Maya's special instructor is coming by today, and I'm going to go over it with her (she's a BoardMaker pro) and see what I need to modify.  I'm going to send the board to school with her tomorrow to get feedback from the teachers.  I'm sure I'll have to redo it, but at least I did it.

I think sometimes it's the subconscious fear of not doing things perfectly that keeps me paralyzed from making progress.  It's hard to put the paint on the canvas (or the words on the paper, or the buttons on the communication boards) because, odds are, I'll look at it later and think "Argh.  I could have done that better".  But I'm starting to learn that sometimes any painting, flaws and all, is better than a blank canvas.

Sunday, September 25, 2011

Computers & Camels

The title means that I'm going to tell you about 2 things: 1. Computers.  2.  Camels.  Separately, not together.  I'm doubtful that camels and computers are a good combo.  (Although, my college mascot was a camel, so I guess right now I actually am a camel with a computer . . . but I digress.)

First of all, this post is being brought to you from my fancy new home workstation.  I set up a desk space with a monitor, keyboard and mouse---allowing me to turn my laptop into a desktop.  Why?  2 reasons.  First of all, for Maya.  I want her to start touching a keyboard and mouse, but I certainly don't trust her with my (breakable) laptop.  The external keyboard is a much better idea, and the big monitor screen lets her easily see what's happening.  2.  With my sudden influx of free time, I feel like it's time to put my money where my mouth is and see if I can really become a better writer.  I've started taking a writing class, and I wanted a "work place", as opposed to on the couch/at the dining room table with the laptop.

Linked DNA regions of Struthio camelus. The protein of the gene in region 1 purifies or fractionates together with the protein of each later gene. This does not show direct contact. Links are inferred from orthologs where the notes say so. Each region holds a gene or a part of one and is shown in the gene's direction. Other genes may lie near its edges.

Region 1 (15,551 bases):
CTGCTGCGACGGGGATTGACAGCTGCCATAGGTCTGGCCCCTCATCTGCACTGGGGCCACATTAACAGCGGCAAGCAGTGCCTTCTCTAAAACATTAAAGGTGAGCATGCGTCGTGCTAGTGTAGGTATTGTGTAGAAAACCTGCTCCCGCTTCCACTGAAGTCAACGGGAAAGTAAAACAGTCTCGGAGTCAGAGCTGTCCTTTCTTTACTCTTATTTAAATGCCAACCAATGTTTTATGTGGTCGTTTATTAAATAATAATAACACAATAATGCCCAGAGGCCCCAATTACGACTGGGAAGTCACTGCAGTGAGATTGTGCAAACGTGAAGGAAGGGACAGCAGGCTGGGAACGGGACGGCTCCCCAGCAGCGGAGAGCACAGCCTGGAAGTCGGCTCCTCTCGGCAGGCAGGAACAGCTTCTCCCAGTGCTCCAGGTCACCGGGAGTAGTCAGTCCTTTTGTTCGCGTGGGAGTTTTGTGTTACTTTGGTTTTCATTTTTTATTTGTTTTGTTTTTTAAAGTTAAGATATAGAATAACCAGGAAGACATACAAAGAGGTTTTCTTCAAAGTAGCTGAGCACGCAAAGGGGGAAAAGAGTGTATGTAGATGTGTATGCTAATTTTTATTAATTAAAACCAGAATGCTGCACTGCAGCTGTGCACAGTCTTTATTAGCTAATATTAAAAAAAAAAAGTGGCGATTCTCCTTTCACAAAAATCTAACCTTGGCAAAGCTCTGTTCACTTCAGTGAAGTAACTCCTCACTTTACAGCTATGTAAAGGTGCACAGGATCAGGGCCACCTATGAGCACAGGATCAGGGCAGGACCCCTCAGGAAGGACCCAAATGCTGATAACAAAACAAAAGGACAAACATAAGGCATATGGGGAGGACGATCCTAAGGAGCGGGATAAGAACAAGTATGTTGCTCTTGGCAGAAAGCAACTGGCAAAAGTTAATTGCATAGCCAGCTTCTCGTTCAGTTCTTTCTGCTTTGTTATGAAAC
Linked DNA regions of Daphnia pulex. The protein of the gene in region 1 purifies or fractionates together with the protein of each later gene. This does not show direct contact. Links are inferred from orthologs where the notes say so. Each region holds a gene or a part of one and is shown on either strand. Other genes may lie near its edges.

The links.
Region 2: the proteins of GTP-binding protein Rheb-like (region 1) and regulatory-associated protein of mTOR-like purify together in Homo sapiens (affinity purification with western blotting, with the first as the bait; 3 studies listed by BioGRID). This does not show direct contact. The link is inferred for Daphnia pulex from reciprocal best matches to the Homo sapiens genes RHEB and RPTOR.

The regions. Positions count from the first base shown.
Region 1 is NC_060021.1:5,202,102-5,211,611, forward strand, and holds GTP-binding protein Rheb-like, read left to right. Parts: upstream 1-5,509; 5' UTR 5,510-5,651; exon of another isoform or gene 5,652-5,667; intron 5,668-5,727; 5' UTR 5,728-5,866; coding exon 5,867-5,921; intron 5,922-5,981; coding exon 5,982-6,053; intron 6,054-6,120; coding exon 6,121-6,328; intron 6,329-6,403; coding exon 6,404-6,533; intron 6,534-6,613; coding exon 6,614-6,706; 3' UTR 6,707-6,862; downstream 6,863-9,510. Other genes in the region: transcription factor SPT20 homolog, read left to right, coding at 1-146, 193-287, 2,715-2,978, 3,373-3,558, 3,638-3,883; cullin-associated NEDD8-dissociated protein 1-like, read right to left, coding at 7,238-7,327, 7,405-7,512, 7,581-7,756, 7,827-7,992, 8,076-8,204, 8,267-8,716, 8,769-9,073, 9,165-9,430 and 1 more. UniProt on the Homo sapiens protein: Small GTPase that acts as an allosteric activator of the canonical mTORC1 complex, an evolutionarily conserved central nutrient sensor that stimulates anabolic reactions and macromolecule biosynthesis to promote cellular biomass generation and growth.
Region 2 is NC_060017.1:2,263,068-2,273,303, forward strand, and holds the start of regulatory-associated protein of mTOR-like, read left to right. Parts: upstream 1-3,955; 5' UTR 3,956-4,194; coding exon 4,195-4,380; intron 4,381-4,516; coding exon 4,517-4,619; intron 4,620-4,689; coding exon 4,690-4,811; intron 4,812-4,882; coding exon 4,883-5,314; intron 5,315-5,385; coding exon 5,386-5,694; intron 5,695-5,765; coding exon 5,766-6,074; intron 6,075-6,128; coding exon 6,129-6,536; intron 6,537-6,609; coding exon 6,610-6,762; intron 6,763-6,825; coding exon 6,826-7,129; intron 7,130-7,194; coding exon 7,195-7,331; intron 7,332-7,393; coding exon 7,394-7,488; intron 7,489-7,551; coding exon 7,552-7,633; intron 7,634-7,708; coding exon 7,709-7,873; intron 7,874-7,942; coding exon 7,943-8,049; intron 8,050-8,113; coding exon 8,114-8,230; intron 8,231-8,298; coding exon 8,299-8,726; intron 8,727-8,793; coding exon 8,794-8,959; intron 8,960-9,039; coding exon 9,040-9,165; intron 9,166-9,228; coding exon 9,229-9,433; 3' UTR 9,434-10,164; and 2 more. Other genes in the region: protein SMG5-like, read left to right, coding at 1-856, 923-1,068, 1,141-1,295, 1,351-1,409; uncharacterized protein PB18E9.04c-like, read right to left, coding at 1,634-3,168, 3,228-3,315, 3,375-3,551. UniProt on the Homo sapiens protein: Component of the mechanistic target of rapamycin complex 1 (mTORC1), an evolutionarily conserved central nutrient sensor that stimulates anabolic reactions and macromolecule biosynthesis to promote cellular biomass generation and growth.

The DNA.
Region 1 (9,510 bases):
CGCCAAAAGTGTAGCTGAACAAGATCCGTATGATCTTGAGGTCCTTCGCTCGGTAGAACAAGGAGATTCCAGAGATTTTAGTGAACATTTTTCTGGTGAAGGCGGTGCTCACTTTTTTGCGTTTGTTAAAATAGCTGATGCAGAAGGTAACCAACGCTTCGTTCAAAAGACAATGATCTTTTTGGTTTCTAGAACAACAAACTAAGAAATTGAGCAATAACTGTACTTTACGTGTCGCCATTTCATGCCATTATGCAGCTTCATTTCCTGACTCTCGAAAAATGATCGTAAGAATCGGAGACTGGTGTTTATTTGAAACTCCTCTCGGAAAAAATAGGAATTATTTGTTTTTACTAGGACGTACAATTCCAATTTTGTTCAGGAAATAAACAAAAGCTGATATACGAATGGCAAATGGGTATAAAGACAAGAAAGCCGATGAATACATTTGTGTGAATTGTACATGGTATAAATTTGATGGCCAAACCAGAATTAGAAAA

So, win-win.

Here's the set-up:

We got these great keyboard stickers to make the letters easier for Maya to see (she doesn't have any vision issues, but it just makes sense to me to make the keys big while I'm trying to introduce them to her).  They peel off easily, too . . .don't ask me how I know that.  It's not like I put 2 of them in the wrong places or anything.

Keyboard before the stickers:

Keyboard after the stickers:

I only put on some of the stickers---letters, numbers, arrows, and enter.  I saved the extra ones, but they didn't seem necessary for her.

They work great for her---she noticed all of the letters right away.  I'm still getting used to the fact that the keyboard seems to be yelling at me.